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End of Chapter Answers

Reviewing the Concepts Answers

  1. Given that hormones contact virtually all cells in the body, why are only certain cells affected by a particular hormone?  Cells that are affected by a particular hormone are called target cells. Target cells have receptors for the hormone that is released. Other cells do not have the receptor and cannot be affected by the hormone.
  2. How do lipid-soluble (steroid) and water-soluble hormones differ in their mechanisms of action?  
    1. Lipid-soluble hormones can move through the lipid bi-layer into a cell where the receptors reside. A hormone receptor complex moves to the DNA to activate genes.
    2. Water-soluble hormones are composed of amino acids and cannot pass through the lipid bi-layer. They attach to receptors on the surface of the cell (first messenger). The second messenger molecule inside of the cell is activated to influence enzymes within the cell.
  3. Compare negative and positive feedback mechanisms with regard to regulation of hormone secretion. Provide an example of each.  
    1. A negative feedback system – the pancreas secretes the hormone insulin when blood glucose is high to stimulate glucose storage. When the blood glucose becomes low, the pancreas stops secreting insulin. 
    2. A positive feedback system – during childbirth the pituitary secretes the hormone oxytocin to stimulate uterine contractions which in turn stimulate the production of more oxytocin which increases the frequency and intensity of uterine contractions.
  4. How do the anterior and posterior lobes of the pituitary gland differ in size and relationship with the hypothalamus?  The anterior pituitary is larger than the posterior pituitary and is directly connected to the hypothalamus by a blood portal system. The much smaller posterior pituitary is connected to the hypothalamus by neurosecretory cells.
  5. List the hormones secreted by the anterior lobe of the pituitary and their functions.  
    1. Growth hormone – growth of bones and muscles
    2. Thyroid stimulating hormone – stimulates thyroid gland to produce hormones
    3. Adrenocorticotropic hormone  – stimulates the adrenal cortex
    4. Prolactin – stimulates the mammary glands to produce milk
    5. Follicle-stimulating hormone and luteinizing hormone stimulate the ovaries and testes
  6. List the hormones released by the posterior lobe of the pituitary and their functions.  
    1. Anti-diuretic hormone – affects the kidney tubules
    2. Oxytocin – affects the uterus and the mammary glands
  7. What are the effects of thyroid hormone?  Thyroid hormone affects most cells of the body and increases metabolism and head production.
  8. Describe the feedback system by which calcitonin and parathyroid hormone regulate levels of calcium in the blood.  Proper levels of calcium must be maintained in the blood. The thyroid produces calcitonin in response to high levels of calcium in the blood. This promotes calcium storage. When levels become too low, the parathyroid releases parathyroid hormone which increases calcium levels in the blood by stimulating bone destroying cells (osteoclasts), removal of calcium from urine, and absorption by blood.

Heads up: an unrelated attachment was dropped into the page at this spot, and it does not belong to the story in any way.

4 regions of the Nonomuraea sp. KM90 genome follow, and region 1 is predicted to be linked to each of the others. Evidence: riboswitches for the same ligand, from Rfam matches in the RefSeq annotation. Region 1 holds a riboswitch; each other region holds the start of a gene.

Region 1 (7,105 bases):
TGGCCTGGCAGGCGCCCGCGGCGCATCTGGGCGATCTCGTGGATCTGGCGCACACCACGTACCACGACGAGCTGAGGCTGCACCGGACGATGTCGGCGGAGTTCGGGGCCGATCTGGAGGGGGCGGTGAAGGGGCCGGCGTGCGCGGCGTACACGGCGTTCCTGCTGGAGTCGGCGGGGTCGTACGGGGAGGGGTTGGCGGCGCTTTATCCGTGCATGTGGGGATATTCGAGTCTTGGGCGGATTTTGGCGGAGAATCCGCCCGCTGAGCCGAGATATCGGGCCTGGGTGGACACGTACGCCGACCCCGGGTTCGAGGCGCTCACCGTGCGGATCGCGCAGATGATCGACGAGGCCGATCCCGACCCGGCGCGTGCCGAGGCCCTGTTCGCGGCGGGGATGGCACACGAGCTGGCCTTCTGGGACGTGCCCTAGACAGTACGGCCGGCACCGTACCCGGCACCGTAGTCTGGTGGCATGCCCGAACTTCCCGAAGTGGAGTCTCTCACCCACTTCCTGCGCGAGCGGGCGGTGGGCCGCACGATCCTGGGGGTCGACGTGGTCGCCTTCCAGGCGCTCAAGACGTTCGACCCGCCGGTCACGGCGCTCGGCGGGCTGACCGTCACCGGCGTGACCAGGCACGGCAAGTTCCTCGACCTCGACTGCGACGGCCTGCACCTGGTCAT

9. What are the major functions of the glucocorticoids, mineralocorticoids, and gonadocorticoids secreted by the adrenal cortex?
    1. Glucocorticoids – affect glucose homeostasis
    2. Mineralocorticoids – affect mineral homeostasis and water balance
    3. Gonadocorticoids – sex hormones in males and females
  10. What is the fight-or-flight response? Which hormones are critical in initiating this response?  Hormones released by the adrenal medulla, epinephrine and norepinephrine, are responsible for the fight or flight response when faced with stress or danger. The response includes increases in heart rate, respiratory rate and blood glucose, as well as vasoconstriction and dilation.
  11. What hormones are secreted by the pancreas? What are their functions?
    1. Glucagon stimulates the liver to convert glycogen to glucose, and form glucose from lactic acid and amino acids.
    2. Insulin increases transport of glucose into cells, inhibits breakdown of glycogen to glucose, prevents conversion of amino acids to glucose.
  12. Explain the differences between type 1 and type 2 diabetes mellitus.
    1. Type 1 – the immune system attacks cells of the pancreas and stops or inhibits insulin production (usually begins at a young age).
    2. Type 2 – a decrease of insulin receptors on cells causes insulin to be ineffective (usually seen in adults).
  13. What is the basic function of hormones secreted by the thymus gland?  The hormones of the thymus are involved in the maturation of the white blood cells known as T-lymphocytes.
  14. What roles might melatonin play in the body?  Affects daily rhythms (sleep), seasonal depression, inhibits fertility hormones, and aging.
  15. How do local signaling molecules differ from true hormones?  Local signaling molecules are lipid molecules of various kinds that are released by most cells and have local effects. They are not considered true hormones because they do not affect distant tissues.
  16. a
  17. d
  18. c
  19. c
  20. a
  21. Lipid-soluble; water-soluble
  22. giantism; acromegaly
  23. calcitonin; parathormone
  24. adrenal cortex
  25. insulin; glucagon

Hints for Applying the Concepts Questions

  1. Hint: Cortisone is a glucocorticoid.  What affects do those have at increased levels?
  2. Hint: Matt’s age can be used to make an educated guess about his type of diabetes.
  3. Hint: Theresa’s symptoms and the timing of their onset suggest melatonin may be involved.
  4. Hint:  Other than the ovaries and testes, what other endocrine gland has the ability to produce sex hormones?

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